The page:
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Racers find thrills, challenges in Hollywood stunt driving

If you find yourself on the edge of your seat while watching Vin Diesel's character in Fast Five, Dominic Toretto, elude authorities, if you stare in awe as he drifts around I-beams in an abandoned warehouse, it's a good chance you have Rich Rutherford to thank for that jaw-dropping action.

Rutherford was among a small group that served as Diesel's stunt doubles during filming in Puerto Rico and Atlanta for the latest installment of the tuned-up car-driven, adrenaline-junkie film franchise, which hits theaters April 29. It was Rutherford's third appearance in the series, following 2006's The Fast and the Furious: Tokyo Drift and Fast & Furious ('09) and for the veteran stunt man, the draw of the series is all too simple.

"For me the cars are the key," he said. "I want some action. Sometimes we're on jobs and we're not doing anything, but in [the] Fast and Furious [series] you're pretty much in the mix every day when you're on set and to me that's interesting, it keeps your attention up."

Rutherford honed the skills that he's used while working on the likes of Talladega Nights: The Ballad of Ricky Bobby and this summer's sequels to Mission: Impossible and Transformers on the race track. The former Indy Lights Series driver had seven top 10s in eight career starts before the money ran out. He became a teacher at the Skip Barber Racing School, where he shot instructional and promotional videos before transitioning into movies and commercials.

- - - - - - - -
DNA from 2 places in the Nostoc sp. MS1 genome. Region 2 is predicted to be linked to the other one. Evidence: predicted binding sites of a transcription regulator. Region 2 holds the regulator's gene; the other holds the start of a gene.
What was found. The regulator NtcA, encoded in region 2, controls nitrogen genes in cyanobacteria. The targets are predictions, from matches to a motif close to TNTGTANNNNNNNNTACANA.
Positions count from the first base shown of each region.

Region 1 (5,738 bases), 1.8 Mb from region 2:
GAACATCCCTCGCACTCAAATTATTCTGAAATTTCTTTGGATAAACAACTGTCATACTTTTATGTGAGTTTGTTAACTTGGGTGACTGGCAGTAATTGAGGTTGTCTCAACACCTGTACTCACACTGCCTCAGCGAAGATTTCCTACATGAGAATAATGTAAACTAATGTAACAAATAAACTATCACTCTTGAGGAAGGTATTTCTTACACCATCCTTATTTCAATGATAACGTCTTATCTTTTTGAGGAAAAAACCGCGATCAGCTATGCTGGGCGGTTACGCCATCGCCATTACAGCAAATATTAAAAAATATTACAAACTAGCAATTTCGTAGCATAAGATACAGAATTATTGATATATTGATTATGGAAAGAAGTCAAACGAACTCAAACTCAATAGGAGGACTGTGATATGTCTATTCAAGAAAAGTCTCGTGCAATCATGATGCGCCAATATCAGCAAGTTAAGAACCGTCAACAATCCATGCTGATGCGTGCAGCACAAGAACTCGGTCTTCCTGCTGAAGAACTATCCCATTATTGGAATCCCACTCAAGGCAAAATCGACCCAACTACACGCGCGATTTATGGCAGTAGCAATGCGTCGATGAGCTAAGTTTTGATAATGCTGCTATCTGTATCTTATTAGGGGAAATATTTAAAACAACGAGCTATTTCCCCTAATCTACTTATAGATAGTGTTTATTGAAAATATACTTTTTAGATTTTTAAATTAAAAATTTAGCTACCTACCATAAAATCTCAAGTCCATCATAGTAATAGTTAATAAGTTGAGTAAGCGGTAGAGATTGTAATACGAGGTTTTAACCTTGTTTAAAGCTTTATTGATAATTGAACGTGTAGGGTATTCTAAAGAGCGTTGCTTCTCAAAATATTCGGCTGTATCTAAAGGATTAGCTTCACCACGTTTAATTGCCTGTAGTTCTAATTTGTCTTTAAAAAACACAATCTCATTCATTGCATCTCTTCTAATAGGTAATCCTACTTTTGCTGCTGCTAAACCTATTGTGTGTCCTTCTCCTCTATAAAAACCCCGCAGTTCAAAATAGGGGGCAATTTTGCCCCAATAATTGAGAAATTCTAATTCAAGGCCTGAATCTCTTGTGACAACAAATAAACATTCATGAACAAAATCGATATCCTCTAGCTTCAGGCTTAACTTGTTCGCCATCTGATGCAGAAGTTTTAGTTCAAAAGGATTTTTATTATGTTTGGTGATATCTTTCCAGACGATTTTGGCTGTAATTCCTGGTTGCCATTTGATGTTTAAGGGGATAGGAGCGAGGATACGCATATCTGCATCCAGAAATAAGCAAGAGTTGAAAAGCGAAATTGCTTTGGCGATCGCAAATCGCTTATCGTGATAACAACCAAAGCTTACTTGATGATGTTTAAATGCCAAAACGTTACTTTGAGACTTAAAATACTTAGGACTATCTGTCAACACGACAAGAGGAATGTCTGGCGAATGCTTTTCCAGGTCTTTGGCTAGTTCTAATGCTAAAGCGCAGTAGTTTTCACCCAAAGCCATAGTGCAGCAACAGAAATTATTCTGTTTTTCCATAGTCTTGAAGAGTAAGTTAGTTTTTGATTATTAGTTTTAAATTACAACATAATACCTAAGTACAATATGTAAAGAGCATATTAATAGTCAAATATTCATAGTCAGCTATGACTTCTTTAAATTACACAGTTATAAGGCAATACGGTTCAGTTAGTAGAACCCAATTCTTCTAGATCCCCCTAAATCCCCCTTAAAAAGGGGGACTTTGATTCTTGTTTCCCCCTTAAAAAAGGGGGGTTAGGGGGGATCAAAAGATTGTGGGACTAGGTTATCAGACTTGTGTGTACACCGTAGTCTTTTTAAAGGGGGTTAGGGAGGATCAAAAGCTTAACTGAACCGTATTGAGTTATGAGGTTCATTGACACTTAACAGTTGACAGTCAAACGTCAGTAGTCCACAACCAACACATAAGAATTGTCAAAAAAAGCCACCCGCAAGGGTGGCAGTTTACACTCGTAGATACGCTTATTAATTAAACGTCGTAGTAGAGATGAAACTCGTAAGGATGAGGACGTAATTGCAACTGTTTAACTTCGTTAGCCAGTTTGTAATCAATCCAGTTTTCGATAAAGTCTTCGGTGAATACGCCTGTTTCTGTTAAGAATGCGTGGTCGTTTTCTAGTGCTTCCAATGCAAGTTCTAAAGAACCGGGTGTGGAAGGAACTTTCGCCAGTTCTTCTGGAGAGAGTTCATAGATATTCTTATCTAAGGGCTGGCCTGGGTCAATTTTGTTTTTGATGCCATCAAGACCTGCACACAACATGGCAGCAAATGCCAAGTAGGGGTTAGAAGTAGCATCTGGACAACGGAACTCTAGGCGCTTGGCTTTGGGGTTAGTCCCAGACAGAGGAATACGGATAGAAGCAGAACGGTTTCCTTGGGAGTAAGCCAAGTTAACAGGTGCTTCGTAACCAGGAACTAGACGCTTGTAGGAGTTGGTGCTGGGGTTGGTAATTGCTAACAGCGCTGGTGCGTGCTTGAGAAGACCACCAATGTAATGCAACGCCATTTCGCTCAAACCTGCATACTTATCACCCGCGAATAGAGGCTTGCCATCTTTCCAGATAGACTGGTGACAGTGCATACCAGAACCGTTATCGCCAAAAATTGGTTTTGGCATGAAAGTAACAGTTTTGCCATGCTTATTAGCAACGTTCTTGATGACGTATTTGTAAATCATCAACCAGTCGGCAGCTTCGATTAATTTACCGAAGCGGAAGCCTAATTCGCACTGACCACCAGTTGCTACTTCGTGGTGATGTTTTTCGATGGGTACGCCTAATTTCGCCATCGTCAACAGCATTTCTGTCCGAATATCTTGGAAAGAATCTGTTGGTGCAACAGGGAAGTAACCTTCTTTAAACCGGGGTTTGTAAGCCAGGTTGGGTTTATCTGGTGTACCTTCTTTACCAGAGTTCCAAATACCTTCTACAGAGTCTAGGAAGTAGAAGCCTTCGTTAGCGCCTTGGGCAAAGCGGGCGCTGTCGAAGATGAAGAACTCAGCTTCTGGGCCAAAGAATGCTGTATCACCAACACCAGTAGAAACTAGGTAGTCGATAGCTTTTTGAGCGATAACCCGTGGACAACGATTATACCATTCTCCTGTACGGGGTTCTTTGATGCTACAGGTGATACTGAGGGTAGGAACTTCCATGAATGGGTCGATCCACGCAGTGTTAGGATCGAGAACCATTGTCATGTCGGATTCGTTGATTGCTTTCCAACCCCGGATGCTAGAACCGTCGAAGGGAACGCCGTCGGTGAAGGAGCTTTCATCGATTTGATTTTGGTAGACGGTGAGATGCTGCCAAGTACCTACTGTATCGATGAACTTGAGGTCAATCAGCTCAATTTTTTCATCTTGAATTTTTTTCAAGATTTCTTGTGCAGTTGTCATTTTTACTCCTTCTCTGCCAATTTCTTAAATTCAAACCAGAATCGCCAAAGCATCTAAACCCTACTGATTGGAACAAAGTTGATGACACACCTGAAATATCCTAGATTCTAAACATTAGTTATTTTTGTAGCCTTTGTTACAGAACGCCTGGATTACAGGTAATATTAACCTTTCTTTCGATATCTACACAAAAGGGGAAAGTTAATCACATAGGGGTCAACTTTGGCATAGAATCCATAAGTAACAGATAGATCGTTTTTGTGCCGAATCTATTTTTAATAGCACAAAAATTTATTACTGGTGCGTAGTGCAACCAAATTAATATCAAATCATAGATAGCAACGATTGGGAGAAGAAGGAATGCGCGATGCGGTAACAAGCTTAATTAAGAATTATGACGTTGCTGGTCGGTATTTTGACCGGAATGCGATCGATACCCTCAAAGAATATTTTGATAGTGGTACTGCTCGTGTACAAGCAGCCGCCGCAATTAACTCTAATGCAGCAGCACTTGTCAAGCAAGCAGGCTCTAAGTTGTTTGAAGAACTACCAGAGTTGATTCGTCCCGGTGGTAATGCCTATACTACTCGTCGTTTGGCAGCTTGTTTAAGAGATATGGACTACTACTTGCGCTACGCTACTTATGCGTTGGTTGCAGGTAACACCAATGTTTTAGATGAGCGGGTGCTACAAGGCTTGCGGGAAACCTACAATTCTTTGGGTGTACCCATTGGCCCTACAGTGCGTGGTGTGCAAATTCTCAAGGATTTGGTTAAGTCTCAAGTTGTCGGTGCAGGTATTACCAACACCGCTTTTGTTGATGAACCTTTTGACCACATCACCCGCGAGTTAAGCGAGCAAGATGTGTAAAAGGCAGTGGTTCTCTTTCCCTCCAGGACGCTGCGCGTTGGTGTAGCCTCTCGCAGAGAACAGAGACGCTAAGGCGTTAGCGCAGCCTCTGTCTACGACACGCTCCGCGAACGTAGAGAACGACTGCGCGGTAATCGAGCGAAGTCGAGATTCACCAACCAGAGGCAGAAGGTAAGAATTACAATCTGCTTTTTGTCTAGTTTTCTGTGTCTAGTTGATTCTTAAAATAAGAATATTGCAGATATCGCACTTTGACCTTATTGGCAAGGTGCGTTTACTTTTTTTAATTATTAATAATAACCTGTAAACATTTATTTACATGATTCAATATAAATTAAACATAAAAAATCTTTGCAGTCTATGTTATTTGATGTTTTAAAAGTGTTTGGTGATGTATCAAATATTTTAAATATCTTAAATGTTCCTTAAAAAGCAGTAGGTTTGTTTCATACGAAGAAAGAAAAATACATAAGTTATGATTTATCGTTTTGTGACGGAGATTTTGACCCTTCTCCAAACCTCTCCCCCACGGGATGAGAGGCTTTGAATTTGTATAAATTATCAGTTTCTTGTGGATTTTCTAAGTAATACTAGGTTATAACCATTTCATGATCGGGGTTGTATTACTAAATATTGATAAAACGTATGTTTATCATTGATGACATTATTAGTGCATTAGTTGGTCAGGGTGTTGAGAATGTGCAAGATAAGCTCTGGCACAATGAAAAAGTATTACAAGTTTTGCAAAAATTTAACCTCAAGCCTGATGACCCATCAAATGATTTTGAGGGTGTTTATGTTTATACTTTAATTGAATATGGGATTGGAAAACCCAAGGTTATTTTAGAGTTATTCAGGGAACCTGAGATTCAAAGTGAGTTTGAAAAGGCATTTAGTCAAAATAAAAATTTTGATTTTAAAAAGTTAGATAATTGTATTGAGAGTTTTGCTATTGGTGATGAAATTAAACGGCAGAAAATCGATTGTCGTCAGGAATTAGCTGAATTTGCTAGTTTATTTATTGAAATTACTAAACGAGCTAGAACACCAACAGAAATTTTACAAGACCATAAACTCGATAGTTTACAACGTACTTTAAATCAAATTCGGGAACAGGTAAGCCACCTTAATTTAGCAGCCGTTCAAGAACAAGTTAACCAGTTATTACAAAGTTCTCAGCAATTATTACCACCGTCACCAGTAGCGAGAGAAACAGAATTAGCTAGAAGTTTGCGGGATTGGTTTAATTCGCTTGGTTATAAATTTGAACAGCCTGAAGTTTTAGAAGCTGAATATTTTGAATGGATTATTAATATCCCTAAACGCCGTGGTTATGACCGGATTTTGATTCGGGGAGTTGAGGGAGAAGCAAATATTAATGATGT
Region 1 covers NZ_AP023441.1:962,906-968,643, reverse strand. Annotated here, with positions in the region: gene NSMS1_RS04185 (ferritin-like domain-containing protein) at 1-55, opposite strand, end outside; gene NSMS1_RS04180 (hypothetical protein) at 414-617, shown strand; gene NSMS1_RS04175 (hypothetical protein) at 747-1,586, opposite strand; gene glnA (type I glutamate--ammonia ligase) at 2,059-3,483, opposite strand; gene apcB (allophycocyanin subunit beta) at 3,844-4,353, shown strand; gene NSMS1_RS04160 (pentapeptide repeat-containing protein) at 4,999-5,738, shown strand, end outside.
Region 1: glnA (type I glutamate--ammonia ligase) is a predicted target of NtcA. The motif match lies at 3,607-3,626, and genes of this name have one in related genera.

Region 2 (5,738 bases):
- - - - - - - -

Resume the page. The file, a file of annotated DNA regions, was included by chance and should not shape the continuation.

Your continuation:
While the goals of stunt driving and racing -- the shot and the win -- are very different, what it takes to succeed in both isn't really that far apart, says Rutherford.

"If you're on the race track you have your particular line and you want to repeat that line and your technique all the time so you have a very consistent lap time," Rutherford said. "It's the same thing with movies with the fact that you need to be spot-on every time, because you just don't do one take of something; it's numerous takes, different camera angles, all sorts of stuff going on, so you want to do that same thing over and over again."

Rutherford is far from alone when it comes to making the move from the track to the movie set.

There's Tanner Foust, the host of Top Gear USA, who was nominated for a Taurus World Stunt Award for his work alongside Rutherford in Tokyo Drift and has also appeared in Fast & Furious, among other projects. He's a rally and drift champion with three X-Games gold medals. There's Ben Collins (Quantum of Solace, National Treasure: Book of Secrets), one of the confirmed identities of the masked driver The Stig on BBC's Top Gear, has driven in multiple circuits since 1995, most recently the Le Mans Series and there's Eric Norris (The Amazing Spider-Man, The Green Hornet), the son of Chuck Norris, the 2002 NASCAR Grand National West Series champ, who has also raced in both the Nationwide and Truck Series.

Then there is Stanton Barrett. A legacy stuntman whose father, Stan, was the first person to break the speed of sound on land in 1979 in the famed Budweiser Rocket. The younger Barrett got his first job as Ricky Shroeder's stunt double in a 1989 TV movie and has since appeared in nearly 200 films, including The Green Hornet and 2 Fast, 2 Furious. He's also made 206 starts between the Sprint Cup and Nationwide series, including five N'wide races last season.